Every year you are inundated with advertisements about how to disinfect and sanitize and use anti-bacterial soap to battle the flu. You are told to be concerned with surfaces like door handles, doorknobs, phone handsets, keyboards and other key touch points found throughout your everyday life.
Keeping colds and flu viruses at bay is hard enough at home. If you manage a work facility, you may be faced with the extra responsibility of determining the best way to protect your employees from getting sick.
If you go to the CDC website, they list every product certified to kill viruses and germs, but which one is safest AND most effective?
How Long do Viruses Live on Surfaces?
Before you spray everything with a disinfectant, there’s one thing you should know. Some experts say that you don’t need to bother.
I recently read an article where the writer asked the assistant professor at the University of Rochester Medical Centre about germs and bacteria on surfaces. The professor said that the flu virus outside the body is a very wimpy virus.
There is much discussion about how washing hands is the most critical step to stopping the spread of viruses and germs followed closely by covering coughs and sneezes. There is much less information on how long these germs and bacteria last on surfaces once they are outside the body.
Vanderbilt’s School of Medicine Director of Preventive Medicine says that the transmission of flu from surfaces is minimal. In fact, he says there “maybe some transmission” of the virus from surfaces. This news is not the panic and the widespread perception that advertisers long for.
Every year we get the onslaught of coverage on the flu outbreaks, and they are bad sometimes for sure. But the transmission directly from surfaces may not be as bad as one would think based on all the media attention on the topic each and every year.
If the likelihood of transmission from surfaces is low to minimal, let’s look at how long viruses last in surfaces. Studies show that viruses last anywhere from a few minutes to 24 hours. 24 hours is not very long and is why transmission from surfaces is insignificant outside of a hospital environment, and the focus must remain on human transmission prevention (hand-washing, cough and sneeze management, etc.)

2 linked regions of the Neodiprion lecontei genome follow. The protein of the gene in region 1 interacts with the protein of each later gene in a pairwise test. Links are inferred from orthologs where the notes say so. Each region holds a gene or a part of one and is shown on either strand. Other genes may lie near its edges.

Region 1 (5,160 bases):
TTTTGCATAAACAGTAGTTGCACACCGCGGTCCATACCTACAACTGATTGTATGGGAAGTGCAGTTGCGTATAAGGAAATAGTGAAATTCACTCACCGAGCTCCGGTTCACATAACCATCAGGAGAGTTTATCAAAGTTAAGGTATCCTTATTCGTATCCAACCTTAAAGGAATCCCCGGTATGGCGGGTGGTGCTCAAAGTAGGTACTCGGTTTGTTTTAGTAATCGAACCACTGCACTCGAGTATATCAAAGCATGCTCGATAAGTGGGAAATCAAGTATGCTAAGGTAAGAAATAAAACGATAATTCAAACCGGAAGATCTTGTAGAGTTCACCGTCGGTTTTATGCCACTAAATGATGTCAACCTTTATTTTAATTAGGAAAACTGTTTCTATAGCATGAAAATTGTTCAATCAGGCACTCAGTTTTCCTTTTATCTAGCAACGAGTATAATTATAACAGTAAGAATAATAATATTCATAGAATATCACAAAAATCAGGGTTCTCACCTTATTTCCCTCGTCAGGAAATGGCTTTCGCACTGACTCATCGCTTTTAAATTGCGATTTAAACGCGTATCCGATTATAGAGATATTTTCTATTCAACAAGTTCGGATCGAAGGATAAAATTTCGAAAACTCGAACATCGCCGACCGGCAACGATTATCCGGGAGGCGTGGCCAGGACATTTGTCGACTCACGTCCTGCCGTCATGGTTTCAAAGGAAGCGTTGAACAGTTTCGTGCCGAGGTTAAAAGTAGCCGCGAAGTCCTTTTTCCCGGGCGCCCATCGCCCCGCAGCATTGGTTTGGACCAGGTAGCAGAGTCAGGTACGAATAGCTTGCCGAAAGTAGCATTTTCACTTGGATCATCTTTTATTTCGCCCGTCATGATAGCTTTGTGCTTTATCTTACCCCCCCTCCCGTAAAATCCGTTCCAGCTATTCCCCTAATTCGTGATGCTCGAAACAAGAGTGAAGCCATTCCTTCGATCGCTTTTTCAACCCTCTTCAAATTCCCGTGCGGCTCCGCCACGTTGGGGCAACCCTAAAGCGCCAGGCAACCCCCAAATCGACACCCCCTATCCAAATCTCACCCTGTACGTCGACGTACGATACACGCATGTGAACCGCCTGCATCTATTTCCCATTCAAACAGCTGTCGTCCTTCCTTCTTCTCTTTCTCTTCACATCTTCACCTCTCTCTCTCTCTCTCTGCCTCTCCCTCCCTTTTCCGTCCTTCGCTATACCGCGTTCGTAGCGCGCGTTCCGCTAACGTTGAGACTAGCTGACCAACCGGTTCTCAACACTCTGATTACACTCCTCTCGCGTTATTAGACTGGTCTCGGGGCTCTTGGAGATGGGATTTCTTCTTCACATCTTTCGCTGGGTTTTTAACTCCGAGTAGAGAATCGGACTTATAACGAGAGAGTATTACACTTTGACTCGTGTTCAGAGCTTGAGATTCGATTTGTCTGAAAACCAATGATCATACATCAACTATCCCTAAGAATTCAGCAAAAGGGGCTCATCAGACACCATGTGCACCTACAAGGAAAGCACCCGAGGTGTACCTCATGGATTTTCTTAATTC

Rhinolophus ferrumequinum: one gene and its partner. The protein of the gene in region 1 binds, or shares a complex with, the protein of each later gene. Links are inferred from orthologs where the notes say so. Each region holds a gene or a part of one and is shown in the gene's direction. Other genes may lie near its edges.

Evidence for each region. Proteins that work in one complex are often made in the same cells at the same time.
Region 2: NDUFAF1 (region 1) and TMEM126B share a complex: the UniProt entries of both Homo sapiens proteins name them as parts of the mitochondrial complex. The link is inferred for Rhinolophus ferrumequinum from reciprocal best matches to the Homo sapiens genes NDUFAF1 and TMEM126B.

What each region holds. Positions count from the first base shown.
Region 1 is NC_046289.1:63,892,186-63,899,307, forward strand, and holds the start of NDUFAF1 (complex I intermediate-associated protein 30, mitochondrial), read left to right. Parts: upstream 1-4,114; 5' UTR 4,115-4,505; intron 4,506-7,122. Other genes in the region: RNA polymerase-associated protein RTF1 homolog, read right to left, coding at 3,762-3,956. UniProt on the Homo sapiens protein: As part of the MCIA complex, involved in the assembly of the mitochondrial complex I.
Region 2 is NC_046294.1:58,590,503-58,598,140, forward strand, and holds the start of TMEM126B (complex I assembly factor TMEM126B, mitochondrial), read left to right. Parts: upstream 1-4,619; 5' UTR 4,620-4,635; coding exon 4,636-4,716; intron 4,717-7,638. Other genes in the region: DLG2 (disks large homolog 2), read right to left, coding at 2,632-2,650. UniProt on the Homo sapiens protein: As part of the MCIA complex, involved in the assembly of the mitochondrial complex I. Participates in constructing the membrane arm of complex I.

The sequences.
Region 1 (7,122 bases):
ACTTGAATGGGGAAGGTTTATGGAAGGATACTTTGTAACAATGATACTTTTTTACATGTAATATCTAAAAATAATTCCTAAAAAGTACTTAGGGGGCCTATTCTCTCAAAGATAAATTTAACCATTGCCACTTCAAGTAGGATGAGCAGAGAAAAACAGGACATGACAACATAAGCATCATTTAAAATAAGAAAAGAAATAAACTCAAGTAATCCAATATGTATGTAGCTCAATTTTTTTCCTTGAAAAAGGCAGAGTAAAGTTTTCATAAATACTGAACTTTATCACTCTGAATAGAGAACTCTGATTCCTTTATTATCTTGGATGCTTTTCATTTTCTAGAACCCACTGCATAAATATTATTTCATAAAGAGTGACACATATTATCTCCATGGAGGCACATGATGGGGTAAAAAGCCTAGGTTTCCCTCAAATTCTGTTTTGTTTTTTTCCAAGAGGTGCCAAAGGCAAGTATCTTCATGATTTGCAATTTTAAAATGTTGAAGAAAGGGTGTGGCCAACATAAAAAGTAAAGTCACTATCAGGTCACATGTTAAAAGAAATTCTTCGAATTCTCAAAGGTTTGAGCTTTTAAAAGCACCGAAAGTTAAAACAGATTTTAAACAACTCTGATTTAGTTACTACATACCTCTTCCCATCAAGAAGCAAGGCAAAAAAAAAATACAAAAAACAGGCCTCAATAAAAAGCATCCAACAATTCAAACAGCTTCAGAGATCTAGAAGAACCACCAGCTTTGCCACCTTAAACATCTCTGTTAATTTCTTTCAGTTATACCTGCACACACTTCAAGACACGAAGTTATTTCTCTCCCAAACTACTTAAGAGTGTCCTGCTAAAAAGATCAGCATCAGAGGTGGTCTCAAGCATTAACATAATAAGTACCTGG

Safe and Effective Bacteria and Virus Killers
For those that still don’t want to take any risk, here is how to kill germs and bacteria on surfaces. The easiest remedy is bleach; ½ cup of bleach in a gallon of water is a good disinfect mix. You then can fill a few spray bottles and place them in the kitchen or coffee nooks in your office or home.
You should spray and wipe with a clean, dry cloth. Leaving the spray solution on the surface for a period of time (dwell time of 3-5 minutes) will help to ensure a complete job of disinfection. It is key to use a clean cloth or paper towels that you can dispose of after use.
In using a bleach solution you need to be sure you are not using it on a surface, which can be affected by bleach. If you use bleach near carpet, for example, be aware what can go wrong will go wrong and spilling bleach on carpet is not a “good thing”.
Here are some disinfectants listed on the CDC site that are effective as well.
- Lysol disinfecting S.A cleaner RTU (ready to use)
- Claire disinfecting spray
- Lysol disinfectant wipes
- Zep refresh RTU spray
- Comet disinfecting bathroom cleaner
- Mr. Clean multi-surface cleaner
For a complete list of dozens more disinfectants, visit the CDC site.
What is the bottom line in killing bacteria and flu viruses?
- The most important ways to combat the spread of colds and flu is hand-washing, covering your mouth when coughing and sneezing. This is followed by maintaining clean surfaces.
- Understand that the transmission of colds and flue is most often person to person and rarely from surfaces.